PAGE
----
In The Wingwalker, Grandma asks Elizabeth to swat some flies. Naturally, Elizabeth sees the filthy insects as pets or something, or maybe they're mommy flies who adopted baby bunnies and fish, I don't know, so she balks at killing them. Unfortunately Grandpa chooses to enable her behavior, pointing out, "Now that's a Walton fly there, we can leave him be. There's another Walton fly there," and so on and OH CHRIST ALMIGHTY JUST SWAT THE G*DDAM FLIES ELIZABETH. In the "goodnight John-Boy" scene at the end she muses as to whether or not the fireflies outside are torch-wielding vigilante friends of the swatted flies come to get her. How is this girl not in an institution?

Maybe Ben lost his hog business because Elizabeth set loose all the hogs.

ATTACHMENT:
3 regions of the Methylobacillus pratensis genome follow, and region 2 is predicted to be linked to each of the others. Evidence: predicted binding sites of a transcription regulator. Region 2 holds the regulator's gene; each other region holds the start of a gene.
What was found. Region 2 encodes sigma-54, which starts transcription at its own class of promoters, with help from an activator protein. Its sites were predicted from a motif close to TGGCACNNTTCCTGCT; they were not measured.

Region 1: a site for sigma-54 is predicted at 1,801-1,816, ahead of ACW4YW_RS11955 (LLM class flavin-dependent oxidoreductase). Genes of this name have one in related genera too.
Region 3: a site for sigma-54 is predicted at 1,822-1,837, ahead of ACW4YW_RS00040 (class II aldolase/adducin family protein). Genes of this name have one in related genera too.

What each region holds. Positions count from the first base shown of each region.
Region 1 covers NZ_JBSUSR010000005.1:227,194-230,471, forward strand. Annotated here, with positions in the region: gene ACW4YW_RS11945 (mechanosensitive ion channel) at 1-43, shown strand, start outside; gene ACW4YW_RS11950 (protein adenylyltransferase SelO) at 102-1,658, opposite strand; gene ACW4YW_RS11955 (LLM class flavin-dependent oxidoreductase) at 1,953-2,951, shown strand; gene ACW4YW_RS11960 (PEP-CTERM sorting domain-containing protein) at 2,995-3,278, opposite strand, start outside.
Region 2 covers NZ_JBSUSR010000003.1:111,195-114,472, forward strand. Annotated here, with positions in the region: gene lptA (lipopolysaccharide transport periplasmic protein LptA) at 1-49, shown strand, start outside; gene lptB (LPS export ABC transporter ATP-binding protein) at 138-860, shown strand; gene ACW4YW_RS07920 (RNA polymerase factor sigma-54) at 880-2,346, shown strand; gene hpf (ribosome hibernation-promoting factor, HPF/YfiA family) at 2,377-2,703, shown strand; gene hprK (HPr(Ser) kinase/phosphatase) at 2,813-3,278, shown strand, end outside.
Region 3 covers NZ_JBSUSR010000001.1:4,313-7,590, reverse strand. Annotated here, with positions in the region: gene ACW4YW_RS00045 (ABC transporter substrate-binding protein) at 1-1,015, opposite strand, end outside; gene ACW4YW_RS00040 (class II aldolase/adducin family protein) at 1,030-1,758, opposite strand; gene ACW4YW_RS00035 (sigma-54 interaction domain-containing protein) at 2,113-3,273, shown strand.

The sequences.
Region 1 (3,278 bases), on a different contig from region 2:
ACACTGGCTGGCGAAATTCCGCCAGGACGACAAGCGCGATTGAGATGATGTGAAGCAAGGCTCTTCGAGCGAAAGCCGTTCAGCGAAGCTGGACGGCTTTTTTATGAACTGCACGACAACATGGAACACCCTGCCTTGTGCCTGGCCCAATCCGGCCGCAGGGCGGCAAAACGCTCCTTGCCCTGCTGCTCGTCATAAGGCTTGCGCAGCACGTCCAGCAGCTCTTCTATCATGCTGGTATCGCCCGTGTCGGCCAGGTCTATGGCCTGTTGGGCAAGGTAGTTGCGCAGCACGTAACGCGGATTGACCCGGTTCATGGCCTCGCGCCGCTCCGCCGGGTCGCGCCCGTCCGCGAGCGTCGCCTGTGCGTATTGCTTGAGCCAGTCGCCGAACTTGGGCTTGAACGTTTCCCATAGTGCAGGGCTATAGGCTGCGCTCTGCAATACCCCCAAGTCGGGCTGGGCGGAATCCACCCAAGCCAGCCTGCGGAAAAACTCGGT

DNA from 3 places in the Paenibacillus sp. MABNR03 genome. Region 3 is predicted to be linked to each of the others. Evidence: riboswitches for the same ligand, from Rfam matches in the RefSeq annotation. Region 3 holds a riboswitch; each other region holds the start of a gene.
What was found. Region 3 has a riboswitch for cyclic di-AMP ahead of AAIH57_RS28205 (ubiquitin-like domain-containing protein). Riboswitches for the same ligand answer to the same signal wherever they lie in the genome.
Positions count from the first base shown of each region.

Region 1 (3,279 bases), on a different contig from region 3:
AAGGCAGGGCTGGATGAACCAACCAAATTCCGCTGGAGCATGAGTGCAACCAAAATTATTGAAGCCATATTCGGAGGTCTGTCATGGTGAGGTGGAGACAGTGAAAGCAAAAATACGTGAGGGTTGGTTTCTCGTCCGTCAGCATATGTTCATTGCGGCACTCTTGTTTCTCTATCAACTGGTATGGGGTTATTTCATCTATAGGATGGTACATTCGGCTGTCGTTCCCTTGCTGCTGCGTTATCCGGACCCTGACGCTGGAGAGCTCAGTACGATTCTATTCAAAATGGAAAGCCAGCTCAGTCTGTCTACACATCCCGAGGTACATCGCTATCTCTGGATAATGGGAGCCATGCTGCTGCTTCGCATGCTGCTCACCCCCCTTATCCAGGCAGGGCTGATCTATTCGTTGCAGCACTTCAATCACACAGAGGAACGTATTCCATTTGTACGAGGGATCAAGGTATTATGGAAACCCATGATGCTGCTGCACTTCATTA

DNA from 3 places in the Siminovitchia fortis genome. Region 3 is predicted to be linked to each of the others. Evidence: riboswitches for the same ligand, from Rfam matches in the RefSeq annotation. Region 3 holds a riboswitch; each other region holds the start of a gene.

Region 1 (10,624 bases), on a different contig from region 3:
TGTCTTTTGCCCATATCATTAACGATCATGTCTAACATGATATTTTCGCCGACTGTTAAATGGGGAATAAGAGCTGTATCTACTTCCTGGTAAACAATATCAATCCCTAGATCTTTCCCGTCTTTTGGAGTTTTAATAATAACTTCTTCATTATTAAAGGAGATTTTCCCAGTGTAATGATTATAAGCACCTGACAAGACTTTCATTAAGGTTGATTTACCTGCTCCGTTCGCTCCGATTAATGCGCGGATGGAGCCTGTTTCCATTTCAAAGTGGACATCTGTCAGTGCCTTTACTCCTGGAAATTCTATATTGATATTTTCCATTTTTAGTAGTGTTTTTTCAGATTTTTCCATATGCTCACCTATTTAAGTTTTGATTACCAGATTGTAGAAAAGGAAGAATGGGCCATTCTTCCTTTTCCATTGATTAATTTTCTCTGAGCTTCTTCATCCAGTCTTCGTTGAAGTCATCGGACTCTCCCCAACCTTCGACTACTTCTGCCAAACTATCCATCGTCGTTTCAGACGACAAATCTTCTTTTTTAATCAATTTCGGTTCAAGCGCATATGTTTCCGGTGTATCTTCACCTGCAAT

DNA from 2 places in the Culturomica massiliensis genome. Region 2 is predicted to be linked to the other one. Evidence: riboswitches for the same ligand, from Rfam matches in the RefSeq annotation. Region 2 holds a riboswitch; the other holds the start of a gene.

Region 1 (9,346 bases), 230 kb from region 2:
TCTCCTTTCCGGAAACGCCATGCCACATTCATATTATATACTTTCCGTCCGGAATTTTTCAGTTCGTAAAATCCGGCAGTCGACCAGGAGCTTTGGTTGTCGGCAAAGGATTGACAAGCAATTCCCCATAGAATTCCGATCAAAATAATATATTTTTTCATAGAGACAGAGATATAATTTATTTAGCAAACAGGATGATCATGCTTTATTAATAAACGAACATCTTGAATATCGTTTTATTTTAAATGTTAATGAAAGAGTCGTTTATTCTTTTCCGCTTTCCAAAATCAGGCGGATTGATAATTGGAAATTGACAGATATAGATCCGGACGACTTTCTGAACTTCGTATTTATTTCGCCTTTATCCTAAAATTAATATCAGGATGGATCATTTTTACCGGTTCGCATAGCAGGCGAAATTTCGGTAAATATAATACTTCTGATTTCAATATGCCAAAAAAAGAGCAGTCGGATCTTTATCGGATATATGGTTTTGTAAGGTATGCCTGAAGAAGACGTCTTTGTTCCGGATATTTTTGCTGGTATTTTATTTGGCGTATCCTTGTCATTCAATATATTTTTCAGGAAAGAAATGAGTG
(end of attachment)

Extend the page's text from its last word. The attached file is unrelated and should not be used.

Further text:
Hah! I'm sure she was disappointed she couldn't figure out a way to "free" the mommy trees on Waltons Mountain so her daddy wouldn't cut them up, which would be so mean.
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#1458

CWestAbe

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Posted Sep 10, 2009 @ 1:08 PM

In Season 1's The Calf, Elizabeth and Jim Bob steal the calf that Daddy Walton has just sold to another man, and go hide out on the mountain. Of course, the Waltons really needed the money from selling the calf in order to buy a new truck axle.

In Season 4's The Burnout, Momma Walton discusses with Daddy Walton while in bed in their burned out shell of a house that she "wonders why they struggle so" after all these years.

Duh! Elizabeth tries to kill all the Walton's money making opportunities!